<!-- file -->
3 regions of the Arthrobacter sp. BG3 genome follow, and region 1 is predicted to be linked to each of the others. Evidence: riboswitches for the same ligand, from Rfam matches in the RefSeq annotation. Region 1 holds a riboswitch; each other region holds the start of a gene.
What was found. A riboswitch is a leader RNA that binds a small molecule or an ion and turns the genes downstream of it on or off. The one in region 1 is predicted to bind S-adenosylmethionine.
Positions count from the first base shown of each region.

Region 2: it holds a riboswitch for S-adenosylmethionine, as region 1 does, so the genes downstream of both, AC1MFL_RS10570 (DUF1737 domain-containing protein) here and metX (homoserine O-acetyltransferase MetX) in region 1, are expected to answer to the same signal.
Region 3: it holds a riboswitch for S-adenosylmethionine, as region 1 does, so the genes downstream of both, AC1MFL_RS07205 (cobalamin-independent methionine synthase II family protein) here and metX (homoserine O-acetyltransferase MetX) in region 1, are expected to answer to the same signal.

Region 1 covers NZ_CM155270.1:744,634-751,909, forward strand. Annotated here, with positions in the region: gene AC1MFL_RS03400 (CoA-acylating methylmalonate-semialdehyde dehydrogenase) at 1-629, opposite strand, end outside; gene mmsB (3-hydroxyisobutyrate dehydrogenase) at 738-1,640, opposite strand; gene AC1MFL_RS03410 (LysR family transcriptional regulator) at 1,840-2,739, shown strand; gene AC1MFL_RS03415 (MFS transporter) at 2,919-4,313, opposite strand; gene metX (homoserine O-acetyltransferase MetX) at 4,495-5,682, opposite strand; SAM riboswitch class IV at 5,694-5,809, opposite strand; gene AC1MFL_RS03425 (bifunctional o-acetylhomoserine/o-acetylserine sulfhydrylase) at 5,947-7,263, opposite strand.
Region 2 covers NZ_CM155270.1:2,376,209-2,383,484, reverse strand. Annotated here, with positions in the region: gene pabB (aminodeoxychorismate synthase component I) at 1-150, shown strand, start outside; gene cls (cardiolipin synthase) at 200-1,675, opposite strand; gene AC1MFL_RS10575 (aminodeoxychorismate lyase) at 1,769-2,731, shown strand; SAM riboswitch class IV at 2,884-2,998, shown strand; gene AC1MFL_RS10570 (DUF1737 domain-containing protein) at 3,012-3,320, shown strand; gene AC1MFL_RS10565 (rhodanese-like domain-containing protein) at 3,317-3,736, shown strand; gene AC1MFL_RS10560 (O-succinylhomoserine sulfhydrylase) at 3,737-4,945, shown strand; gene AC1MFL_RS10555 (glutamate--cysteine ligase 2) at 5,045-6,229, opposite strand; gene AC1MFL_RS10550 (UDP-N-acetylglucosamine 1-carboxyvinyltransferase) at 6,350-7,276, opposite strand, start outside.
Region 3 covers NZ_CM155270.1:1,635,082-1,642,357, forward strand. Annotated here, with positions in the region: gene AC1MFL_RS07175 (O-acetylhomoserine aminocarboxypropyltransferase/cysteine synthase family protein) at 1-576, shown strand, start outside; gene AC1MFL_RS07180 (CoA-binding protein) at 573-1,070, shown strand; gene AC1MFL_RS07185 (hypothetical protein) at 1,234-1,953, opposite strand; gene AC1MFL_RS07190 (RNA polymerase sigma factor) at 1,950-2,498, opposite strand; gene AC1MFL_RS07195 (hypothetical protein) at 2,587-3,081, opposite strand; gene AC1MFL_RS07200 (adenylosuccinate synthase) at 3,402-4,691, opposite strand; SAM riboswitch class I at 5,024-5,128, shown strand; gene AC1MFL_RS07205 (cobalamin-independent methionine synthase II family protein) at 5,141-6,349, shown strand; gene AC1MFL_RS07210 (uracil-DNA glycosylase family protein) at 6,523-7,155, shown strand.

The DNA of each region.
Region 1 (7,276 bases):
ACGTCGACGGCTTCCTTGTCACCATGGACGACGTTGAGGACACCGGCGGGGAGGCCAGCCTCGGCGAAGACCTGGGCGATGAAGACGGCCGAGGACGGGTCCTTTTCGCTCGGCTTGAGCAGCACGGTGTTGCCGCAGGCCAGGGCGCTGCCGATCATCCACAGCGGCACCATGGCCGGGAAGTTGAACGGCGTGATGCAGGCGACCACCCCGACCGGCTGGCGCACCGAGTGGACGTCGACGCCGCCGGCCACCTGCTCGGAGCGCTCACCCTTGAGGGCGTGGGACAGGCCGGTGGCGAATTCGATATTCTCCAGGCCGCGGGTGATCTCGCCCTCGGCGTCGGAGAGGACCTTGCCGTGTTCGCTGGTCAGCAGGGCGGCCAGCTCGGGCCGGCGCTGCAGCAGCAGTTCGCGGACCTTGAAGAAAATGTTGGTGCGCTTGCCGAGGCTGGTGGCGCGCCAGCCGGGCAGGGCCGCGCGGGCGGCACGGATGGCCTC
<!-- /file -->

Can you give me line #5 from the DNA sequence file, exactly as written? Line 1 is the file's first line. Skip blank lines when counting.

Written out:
Region 3: it holds a riboswitch for S-adenosylmethionine, as region 1 does, so the genes downstream of both, AC1MFL_RS07205 (cobalamin-independent methionine synthase II family protein) here and metX (homoserine O-acetyltransferase MetX) in region 1, are expected to answer to the same signal.